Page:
The merits of red tape

January 22, 2019

Jan. 22, 2019

By Nate Smelle

One of the first official assignments I was given when I joined the team at Bancroft This Week as a full-time reporter in the winter of 2013 was to cover something called “Red Tape Awareness Week.” Unaware at the time of what exactly this campaign was about, I drove north on Hwy 62 to sit in on a meeting with then MPP of Prince Edward-Hastings Todd Smith.
Before I could put my notebook down on the table, I was handed a press release by Smith’s assistant and urged to step outside for a photo-op because they were on a tight schedule. Scanning the page quickly I could see that the press release I had been given was providing me with all the information needed to put together an article professing how terrible this so called red tape is for the economy.
Though I had never heard of Red Tape Awareness Week before, I certainly understood the definition of red tape and why Smith had made the trip north to spread the word about why he considered it to be a barrier to industry and economic development.
Slowing the momentum of the group as they headed for the door, I asked Smith if he had time to answer a few questions. Surprised that I was looking for more than the ready-made article his associate had given me, he sat back down and a discussion regarding the two sides of red tape ensued.
Asserting that there was an excessive amount of rules and regulations that industry needed to abide by in areas such as environmental protection and agriculture, Smith said he would like to see many of these laws eliminated. He gave the example of a developer who could not build a road into the site until after June 1 because of legislation protecting cold water creeks; and could not build after June 1 because there were species-at-risk found on his property – turtles – that were protected under the Endangered Species Act.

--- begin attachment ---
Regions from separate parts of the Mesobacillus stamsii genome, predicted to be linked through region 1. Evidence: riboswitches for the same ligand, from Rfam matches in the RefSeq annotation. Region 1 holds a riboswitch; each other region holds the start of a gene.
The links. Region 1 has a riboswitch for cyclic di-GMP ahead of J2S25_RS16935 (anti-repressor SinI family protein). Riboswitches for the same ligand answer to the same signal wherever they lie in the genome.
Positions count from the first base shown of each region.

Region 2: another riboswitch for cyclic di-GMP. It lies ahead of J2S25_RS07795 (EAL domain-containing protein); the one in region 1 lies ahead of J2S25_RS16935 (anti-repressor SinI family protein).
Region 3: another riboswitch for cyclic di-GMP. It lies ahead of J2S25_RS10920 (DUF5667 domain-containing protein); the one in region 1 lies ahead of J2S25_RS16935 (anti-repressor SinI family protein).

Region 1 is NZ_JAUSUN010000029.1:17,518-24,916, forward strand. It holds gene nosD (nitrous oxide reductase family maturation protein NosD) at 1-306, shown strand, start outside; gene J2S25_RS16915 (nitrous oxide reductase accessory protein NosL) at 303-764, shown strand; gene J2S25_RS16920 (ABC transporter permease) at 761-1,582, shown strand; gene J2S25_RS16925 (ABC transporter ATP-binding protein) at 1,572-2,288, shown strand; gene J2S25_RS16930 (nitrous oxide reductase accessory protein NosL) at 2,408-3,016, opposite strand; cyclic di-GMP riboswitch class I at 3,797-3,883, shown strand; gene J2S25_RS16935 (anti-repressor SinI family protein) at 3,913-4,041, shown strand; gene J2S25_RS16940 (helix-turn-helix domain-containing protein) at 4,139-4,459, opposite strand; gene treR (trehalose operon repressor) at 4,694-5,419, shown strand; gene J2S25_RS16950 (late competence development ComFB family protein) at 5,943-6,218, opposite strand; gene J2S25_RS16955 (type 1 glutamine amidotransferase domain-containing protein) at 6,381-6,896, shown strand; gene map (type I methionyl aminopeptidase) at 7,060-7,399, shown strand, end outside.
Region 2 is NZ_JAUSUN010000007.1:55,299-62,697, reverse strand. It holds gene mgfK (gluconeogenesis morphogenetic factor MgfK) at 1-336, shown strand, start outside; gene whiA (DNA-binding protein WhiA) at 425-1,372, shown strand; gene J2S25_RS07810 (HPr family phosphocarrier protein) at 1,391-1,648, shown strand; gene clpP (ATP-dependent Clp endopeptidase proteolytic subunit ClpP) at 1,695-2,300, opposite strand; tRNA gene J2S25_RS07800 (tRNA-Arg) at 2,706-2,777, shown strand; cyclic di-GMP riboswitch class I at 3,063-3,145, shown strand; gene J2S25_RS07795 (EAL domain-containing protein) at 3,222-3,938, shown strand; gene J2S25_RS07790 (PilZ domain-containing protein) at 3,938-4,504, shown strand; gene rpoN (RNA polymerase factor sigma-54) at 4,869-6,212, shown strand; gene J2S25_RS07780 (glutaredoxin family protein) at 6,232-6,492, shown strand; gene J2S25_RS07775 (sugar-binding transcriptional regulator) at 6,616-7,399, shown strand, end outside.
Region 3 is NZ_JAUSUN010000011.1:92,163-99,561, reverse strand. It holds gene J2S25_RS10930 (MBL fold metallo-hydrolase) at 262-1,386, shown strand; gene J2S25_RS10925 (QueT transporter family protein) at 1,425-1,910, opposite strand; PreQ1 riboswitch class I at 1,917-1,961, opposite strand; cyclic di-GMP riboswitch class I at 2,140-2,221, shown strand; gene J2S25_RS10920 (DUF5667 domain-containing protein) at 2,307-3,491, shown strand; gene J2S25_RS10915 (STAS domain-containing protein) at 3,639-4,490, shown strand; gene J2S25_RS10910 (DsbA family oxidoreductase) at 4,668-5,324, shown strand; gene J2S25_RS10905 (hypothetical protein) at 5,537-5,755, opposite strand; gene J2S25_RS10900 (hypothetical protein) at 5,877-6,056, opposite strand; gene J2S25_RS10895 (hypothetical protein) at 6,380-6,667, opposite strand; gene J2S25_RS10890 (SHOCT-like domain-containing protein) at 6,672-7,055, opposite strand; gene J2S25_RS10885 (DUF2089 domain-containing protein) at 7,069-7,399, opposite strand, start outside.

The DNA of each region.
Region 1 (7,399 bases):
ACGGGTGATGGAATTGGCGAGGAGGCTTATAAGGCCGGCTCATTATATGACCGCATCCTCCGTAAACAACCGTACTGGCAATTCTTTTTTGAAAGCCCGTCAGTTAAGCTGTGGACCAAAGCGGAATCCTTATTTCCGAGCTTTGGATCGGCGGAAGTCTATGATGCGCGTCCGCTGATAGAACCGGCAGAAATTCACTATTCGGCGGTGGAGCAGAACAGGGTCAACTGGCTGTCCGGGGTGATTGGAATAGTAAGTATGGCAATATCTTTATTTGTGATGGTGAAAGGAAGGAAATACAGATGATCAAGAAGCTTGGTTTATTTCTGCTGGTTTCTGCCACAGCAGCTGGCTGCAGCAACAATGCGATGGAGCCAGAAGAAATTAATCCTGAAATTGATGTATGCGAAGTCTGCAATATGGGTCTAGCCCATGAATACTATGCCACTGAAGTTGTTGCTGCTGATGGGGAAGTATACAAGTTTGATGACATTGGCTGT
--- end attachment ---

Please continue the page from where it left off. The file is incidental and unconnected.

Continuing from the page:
As he talked down these legal measures meant to protect the water, species-at-risk, and the environment I remembered a conversation I had that past summer with Dr. Sue Carstairs, a researcher and caregiver at the Kawartha Turtle Trauma Centre. During the interview, Carstairs explained to me the merits of the Endangered Species Act and the important role it, along with other similar legislation, plays in protecting the natural resources and the biodiversity that allow us to have a healthy economy.
Carstairs went on to tell me about how each of these regulations have been carefully crafted after years of study.
Referring to the Endangered Species Act, she said “Endangered species are called that for a good reason. It’s because their populations are so low they are in danger of becoming extinct. Habitat loss is the greatest threat to endangered species and species-at-risk around the world, so if we don’t have these measures in place we will lose them, and that would be a great shame. In the grand scheme of things we need to do more, not less.”
These memories were provoked last week when I was bombarded by a wave of online campaigns and a pair of letters to the editor calling on the provincial government to stop something called Bill 66, aka Restoring Ontario’s Competitiveness Act. Wanting to learn more, I dug into the proposed legislation online and soon discovered that Smith was still attempting to peel away red tape by leading the charge with Bill 66 as Ontario’s Minister of Economic Development, Job Creation and Trade.
Despite its intention to make it easier to do business in Ontario, if passed I believe Bill 66 will have the opposite effect on the economy. By altering the Planning Act to allow municipalities to create what the PCs have labelled an “Open-for-business Planning Bylaw,” Bill 66 grants municipal governments the power to override important laws already in place to protect the public’s health and quality of life.
Some of the essential laws rendered impotent by Bill 66 include: the Clean Water Act, Great Lakes Protection Act, Lake Simcoe Protection Act, Oak Ridges Moraine Conservation Act, Ontario Planning Development Act, Places to Grow Act, Resource Recovery and Circular Economy Act, and the Toxics Reductions Act.
Without rules and regulations such as these, how can our government protect the water we need to live and the lives we need to do business?



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